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The burden is slightly different for a nonprofit employee. In addition to an intimidating pile of work on your desk, you face a steady stream of people whose lives often depend on you and your organization’s assistance.
You'll need a new strategy to fight that feeling of professional fatigue.
There is no regular downtime when it comes to serving the needy and fundraising to keep a nonprofit organisation running—this never-ending demand means constant deadlines and a steady stream of emergencies.
How to Deal with it.
Falling into the trap of feeling guilty about prioritising yourself when so many people depend on you.
How to Deal with it.
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Effective goal-setting underlies the fundamental aspect of your motivation and keeps stressful situations at bay.
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As losing resources is more likely to cause burnout than gaining resources is to mitigate it, dealing with the negative aspects is more beneficial than using positive “band-aid” fixes. You want to drive down uncertainty and inefficiency to ensure that you aren’t doing unnecessary tasks and minimize your emotional exhaustion. To do that:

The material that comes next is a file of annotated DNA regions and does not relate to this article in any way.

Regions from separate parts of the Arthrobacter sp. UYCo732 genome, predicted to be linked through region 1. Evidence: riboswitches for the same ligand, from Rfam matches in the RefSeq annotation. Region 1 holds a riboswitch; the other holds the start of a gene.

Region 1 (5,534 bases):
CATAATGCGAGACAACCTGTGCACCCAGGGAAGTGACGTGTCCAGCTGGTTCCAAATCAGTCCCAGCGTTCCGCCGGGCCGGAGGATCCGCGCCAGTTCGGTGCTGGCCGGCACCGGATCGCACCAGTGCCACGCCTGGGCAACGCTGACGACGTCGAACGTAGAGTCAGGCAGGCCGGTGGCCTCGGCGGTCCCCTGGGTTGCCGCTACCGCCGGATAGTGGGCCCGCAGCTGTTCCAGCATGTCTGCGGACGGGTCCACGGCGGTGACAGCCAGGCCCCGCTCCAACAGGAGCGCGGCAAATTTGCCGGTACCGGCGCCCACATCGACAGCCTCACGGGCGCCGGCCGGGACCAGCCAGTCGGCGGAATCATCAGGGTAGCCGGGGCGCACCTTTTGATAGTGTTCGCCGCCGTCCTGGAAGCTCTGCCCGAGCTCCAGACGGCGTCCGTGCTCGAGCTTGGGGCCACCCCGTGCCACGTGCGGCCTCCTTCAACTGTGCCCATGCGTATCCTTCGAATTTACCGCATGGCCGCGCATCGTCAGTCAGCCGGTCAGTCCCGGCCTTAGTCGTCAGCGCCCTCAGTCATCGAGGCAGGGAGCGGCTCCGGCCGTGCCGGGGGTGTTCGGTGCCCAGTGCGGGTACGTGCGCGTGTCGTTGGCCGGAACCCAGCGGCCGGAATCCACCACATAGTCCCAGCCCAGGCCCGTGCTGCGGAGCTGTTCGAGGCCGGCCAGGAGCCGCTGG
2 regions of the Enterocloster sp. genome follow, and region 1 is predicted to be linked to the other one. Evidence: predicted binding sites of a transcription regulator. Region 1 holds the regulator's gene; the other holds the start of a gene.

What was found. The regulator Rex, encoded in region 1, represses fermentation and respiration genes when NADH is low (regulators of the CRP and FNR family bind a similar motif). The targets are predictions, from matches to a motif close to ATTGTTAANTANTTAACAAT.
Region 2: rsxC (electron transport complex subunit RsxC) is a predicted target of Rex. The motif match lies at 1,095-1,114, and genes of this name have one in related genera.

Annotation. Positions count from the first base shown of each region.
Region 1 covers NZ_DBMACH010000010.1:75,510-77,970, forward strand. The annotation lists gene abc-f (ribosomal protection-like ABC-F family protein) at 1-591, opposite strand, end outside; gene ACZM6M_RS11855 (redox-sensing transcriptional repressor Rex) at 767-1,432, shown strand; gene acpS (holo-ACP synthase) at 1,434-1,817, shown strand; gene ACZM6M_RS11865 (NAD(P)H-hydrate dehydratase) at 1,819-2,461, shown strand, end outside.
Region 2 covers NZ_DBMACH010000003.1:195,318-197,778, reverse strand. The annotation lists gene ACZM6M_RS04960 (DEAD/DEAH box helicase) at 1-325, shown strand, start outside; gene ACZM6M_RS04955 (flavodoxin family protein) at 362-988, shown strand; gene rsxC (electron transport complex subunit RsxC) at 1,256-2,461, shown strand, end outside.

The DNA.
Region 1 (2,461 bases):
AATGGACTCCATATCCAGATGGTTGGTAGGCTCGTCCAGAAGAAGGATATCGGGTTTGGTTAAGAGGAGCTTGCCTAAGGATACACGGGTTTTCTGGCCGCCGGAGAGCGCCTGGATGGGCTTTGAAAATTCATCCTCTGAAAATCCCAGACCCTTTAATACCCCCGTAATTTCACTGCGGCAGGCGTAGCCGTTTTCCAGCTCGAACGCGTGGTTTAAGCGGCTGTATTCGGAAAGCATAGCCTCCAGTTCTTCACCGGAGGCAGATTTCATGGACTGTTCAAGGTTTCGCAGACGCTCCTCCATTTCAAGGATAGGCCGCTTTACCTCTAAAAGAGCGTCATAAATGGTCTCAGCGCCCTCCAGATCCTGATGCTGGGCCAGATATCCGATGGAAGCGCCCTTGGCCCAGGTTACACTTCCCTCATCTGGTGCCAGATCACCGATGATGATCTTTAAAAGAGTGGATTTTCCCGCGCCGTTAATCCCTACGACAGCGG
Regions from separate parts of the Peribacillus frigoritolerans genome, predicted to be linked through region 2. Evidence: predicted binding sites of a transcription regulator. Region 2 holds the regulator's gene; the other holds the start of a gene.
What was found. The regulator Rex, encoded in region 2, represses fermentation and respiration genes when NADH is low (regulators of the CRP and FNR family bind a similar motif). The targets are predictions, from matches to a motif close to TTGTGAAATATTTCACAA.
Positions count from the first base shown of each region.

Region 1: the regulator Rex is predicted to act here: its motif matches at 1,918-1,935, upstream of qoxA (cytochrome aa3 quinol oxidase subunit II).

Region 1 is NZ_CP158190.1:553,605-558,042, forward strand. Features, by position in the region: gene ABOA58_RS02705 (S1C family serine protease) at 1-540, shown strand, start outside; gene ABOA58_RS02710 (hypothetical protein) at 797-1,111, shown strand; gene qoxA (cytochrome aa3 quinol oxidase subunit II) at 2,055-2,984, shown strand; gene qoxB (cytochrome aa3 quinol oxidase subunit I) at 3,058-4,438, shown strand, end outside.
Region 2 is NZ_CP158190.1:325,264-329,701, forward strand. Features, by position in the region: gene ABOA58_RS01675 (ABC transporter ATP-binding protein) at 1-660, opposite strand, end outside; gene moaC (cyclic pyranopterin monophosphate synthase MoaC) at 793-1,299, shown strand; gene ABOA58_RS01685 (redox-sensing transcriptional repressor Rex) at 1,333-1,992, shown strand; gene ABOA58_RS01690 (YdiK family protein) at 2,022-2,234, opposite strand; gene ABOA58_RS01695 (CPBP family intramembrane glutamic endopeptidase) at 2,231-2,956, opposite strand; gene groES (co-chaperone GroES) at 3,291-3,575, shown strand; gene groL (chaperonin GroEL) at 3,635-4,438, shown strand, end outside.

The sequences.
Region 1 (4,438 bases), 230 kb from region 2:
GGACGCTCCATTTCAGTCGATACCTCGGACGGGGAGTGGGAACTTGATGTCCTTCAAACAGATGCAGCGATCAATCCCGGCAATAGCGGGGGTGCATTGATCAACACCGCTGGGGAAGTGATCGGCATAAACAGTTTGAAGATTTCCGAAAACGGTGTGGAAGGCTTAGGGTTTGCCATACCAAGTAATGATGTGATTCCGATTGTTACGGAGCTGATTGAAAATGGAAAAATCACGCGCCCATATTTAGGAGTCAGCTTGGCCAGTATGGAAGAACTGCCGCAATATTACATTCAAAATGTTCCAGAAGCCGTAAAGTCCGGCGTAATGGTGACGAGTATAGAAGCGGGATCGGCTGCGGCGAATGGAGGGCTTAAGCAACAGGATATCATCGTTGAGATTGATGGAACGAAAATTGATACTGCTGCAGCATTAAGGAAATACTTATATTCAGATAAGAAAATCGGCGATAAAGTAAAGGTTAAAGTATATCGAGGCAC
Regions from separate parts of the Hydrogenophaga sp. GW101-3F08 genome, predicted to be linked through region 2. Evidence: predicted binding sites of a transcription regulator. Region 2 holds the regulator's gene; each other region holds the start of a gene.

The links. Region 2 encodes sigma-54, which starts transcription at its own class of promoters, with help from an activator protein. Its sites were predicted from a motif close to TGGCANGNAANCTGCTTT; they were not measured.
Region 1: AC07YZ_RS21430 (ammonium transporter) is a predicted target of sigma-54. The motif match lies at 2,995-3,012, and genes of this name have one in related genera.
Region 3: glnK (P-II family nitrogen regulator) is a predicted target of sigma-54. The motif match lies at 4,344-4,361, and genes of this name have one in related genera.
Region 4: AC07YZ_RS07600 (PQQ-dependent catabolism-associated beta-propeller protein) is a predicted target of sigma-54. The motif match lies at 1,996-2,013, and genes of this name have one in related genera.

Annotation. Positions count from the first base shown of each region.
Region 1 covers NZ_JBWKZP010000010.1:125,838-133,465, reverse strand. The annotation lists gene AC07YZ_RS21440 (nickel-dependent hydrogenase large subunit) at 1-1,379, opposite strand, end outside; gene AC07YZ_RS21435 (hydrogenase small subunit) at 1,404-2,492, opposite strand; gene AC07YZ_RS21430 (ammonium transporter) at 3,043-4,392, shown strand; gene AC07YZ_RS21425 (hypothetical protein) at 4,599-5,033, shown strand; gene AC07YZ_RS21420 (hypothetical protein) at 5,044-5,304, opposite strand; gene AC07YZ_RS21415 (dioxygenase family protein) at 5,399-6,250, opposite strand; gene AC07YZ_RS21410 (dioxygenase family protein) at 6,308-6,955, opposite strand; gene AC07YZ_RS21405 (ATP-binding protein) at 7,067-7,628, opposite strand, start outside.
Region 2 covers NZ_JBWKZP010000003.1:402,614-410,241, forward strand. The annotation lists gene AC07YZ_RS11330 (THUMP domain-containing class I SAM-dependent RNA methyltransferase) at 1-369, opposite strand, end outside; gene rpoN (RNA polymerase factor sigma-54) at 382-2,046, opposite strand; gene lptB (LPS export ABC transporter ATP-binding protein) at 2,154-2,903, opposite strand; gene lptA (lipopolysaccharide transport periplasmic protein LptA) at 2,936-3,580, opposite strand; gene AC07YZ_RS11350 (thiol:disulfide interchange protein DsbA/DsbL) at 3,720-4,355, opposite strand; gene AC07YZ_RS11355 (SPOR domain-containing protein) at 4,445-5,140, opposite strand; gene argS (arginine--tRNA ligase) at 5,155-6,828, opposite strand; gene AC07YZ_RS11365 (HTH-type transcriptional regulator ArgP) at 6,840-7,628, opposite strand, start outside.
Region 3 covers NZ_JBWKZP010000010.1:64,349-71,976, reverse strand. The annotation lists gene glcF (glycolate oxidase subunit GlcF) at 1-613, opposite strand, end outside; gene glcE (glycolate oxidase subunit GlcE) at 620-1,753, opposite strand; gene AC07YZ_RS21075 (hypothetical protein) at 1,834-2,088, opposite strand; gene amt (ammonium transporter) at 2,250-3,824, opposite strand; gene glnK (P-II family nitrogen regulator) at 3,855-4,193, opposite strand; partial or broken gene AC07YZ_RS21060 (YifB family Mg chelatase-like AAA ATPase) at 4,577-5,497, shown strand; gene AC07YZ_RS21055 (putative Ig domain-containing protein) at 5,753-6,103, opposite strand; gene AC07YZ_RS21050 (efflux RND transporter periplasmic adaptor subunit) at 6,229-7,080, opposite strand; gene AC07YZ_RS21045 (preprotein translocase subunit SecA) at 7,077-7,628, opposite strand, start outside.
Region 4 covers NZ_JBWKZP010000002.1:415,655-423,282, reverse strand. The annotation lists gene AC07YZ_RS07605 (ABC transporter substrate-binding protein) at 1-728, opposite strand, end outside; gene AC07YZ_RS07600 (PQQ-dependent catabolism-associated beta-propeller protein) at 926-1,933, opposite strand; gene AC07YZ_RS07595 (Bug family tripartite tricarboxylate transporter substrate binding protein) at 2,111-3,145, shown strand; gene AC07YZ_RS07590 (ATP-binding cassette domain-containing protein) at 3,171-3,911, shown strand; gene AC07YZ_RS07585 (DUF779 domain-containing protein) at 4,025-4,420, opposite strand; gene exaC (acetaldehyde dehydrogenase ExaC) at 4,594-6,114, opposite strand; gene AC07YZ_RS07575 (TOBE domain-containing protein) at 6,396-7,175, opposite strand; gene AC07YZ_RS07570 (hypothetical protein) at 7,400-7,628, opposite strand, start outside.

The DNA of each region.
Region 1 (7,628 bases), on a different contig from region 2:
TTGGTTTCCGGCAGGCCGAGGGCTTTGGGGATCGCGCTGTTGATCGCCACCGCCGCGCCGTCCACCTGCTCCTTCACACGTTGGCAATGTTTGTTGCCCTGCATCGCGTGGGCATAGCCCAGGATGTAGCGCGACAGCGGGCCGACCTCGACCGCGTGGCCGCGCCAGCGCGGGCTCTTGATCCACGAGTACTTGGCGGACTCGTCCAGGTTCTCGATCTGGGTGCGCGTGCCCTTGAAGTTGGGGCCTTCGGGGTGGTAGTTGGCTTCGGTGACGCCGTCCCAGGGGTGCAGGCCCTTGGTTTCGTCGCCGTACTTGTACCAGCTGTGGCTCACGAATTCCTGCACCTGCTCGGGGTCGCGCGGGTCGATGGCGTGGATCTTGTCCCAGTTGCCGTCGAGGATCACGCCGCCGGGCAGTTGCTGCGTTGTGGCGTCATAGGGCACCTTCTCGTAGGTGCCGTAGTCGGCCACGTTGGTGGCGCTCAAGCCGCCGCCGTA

It's hard when you can't function as well as you're used to, but slogging on doesn't work when you're in a downward spiral.
When you're at a crossroads in terms of your mental health, you need to really say, 'OK, I'm going to ask for five days off. That might mean the difference between me not having a mental health breakdown, or needing to take additional time off.
"To stay with it and maintain an independent and productive life -- it's important to identify it, get the appropriate treatment and then stick with that treatment."
Burnout occurs when job demands consistently outweigh the resources available. The first thing you need to do is to set proper limits.
When you limit your time spent on specific tasks,...
... especially to projects and clients that suck the creativity out of you.
When your mental resources are limited, you need to make sure they’re going to the right tasks. Burnout decimates your motivation, making working on projects you’re uninterested in an agonizing process.
Find a completely unrelated creative outlet: look for a creative task with lower stakes to help ease you back into things and re-ignite your creativity and motivation.
What are the things in your own life that you enjoy but aren’t necessarily “productive”?